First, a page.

Norwegian professional Eirik Fiskvik will leave the extreme cold of a European winter this week to test himself in sunny South Africa when the Liberty TransCape MTB Encounter gets under way on Sunday.
The 26-year-old rider is one of several overseas cyclists who have shown an interest in the Western Cape mountain bike race, which received a boost last year by being awarded UCI status.
The 614km challenge, supported by STANLIB and Volvo, will see competitors set off from Knysna on Sunday morning in the first stage of the seven-day classic which finishes in Franschhoek on February 10.
Fiskvik said he was thrilled to be making his first visit to South Africa, although his desire to compete in the TransCape was almost derailed by an unfortunate accident to his partner at the weekend.
Set to ride with Ole Hem, his plans were disrupted when his Norwegian colleague broke a collarbone in training on Saturday.
“But I luckily have been able to find a replacement in Thomas Engelsgjerd, also from Norway and in the same team as Ole,” said Fiskvik.
“As we compete in different UCI teams in Norway we will ride the TransCape under the name, Team Happysalmom. Happysalmon is a saying in Norway that denotes a happy person.”
Fiskvik said he was doing his best to prepare for the season in Europe which starts later in the year, but said he was always comfortable on a mountain bike.
“Right now we are in the off-season and my technical skills are a bit rusty, so gravel roads will be my strength at this stage.
“But Thomas is a really good mountain biker” he added. “He produces a lot of power and can keep the pace really well in high-speed terrains. He also is very good technically, with no limits.”
With his partner three years his junior, the Norwegian ace said he hoped to help them make the right decisions.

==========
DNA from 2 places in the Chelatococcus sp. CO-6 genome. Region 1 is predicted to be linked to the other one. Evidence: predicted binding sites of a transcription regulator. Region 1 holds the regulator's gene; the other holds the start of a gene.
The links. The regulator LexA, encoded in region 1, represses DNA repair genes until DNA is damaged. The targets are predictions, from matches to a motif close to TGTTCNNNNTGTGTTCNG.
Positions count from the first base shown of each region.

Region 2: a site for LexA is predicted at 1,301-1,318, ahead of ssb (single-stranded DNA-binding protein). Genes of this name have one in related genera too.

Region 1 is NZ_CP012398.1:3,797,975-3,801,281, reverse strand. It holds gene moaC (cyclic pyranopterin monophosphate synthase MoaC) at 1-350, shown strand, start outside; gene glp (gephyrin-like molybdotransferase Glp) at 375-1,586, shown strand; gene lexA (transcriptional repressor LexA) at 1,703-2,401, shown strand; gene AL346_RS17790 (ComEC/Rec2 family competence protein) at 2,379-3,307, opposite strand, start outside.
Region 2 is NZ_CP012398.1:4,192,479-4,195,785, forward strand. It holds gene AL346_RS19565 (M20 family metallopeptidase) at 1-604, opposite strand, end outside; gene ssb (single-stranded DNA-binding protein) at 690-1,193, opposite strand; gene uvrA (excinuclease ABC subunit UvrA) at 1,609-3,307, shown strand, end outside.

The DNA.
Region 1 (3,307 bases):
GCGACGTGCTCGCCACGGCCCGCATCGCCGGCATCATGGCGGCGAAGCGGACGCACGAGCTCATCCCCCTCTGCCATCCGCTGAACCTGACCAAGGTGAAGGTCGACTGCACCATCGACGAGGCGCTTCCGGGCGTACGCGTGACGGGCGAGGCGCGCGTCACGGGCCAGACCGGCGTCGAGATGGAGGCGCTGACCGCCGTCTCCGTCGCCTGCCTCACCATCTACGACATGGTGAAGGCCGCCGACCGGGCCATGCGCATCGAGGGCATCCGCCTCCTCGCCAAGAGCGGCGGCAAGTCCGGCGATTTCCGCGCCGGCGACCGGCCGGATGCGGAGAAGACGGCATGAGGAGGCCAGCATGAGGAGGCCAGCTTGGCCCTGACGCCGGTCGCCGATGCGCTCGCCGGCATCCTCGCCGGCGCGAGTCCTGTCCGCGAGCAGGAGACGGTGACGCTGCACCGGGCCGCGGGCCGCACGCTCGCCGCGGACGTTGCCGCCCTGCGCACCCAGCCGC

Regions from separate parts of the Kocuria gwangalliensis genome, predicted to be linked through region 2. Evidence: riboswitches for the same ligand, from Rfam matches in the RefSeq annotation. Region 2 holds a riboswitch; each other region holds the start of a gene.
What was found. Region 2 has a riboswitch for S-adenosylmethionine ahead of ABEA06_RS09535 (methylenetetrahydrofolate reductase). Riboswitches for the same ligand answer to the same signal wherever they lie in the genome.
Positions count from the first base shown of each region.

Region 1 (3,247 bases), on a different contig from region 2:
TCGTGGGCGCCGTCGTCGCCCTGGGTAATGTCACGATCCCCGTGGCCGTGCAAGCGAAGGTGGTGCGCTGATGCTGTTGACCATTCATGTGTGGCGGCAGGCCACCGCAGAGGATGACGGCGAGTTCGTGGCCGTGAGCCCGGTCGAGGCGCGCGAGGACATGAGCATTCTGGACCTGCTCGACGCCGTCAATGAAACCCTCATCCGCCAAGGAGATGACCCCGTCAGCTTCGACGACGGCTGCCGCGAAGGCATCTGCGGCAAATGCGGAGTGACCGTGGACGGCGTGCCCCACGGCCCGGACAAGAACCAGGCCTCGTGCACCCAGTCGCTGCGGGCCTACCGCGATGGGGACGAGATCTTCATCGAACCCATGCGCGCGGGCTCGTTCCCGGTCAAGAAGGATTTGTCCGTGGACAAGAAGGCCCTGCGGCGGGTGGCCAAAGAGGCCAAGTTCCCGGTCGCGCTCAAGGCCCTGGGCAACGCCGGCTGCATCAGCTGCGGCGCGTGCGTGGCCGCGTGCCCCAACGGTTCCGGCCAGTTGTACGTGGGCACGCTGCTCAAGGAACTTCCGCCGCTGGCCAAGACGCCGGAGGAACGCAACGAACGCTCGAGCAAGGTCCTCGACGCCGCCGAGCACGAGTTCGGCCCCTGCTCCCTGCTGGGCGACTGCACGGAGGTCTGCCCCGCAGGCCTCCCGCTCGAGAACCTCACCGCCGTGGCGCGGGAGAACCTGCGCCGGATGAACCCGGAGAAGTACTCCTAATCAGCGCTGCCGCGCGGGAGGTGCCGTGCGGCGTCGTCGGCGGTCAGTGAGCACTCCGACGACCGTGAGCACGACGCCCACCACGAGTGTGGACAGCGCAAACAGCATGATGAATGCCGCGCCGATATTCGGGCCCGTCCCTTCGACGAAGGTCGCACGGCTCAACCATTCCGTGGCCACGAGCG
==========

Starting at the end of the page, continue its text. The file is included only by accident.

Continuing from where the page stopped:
“Seven days is a long time for a race and to keep your head throughout is an absolute necessity.”
A winner of the three-day UCI-rated Glacier 360 in Iceland last year, with his older brother Anders, Fiskvik said it was a dream of his to compete in South Africa.
“I discovered the race on Facebook,” he said. “I had a plan to do a stage race in February and when I clicked on TransCape’s website and saw what they offered, there was no doubt – I was going to South Africa.”
The Norwegian mountain biker said from the comments he had heard about the race he felt he was in for the “experience of a lifetime”.
“I see a terrific country, a fabulous opportunity for mountain biking and I expect much fun, cool trails, warm climate and a beautiful natural environment.
“I can’t wait to start this journey. It feels like a highway to heaven.”
Having grown up in Tynset, a small town with winters reaching -40C, Fiskvik now lives in the Norway capital, Oslo.
He is part of the four-man Norwegian professional outfit, Trek Sparebanken Hedmark, the leading team in the country for several years.
“We have won most of the top mountain bike races at home and in 2013 my brother, Anders, became Norwegian mountain bike marathon champion,” he said.
“Besides the Glacier 360 in Iceland, last year we had a win in the elite class in the Trans Osterdalen, the biggest mountain bike stage race in Norway.”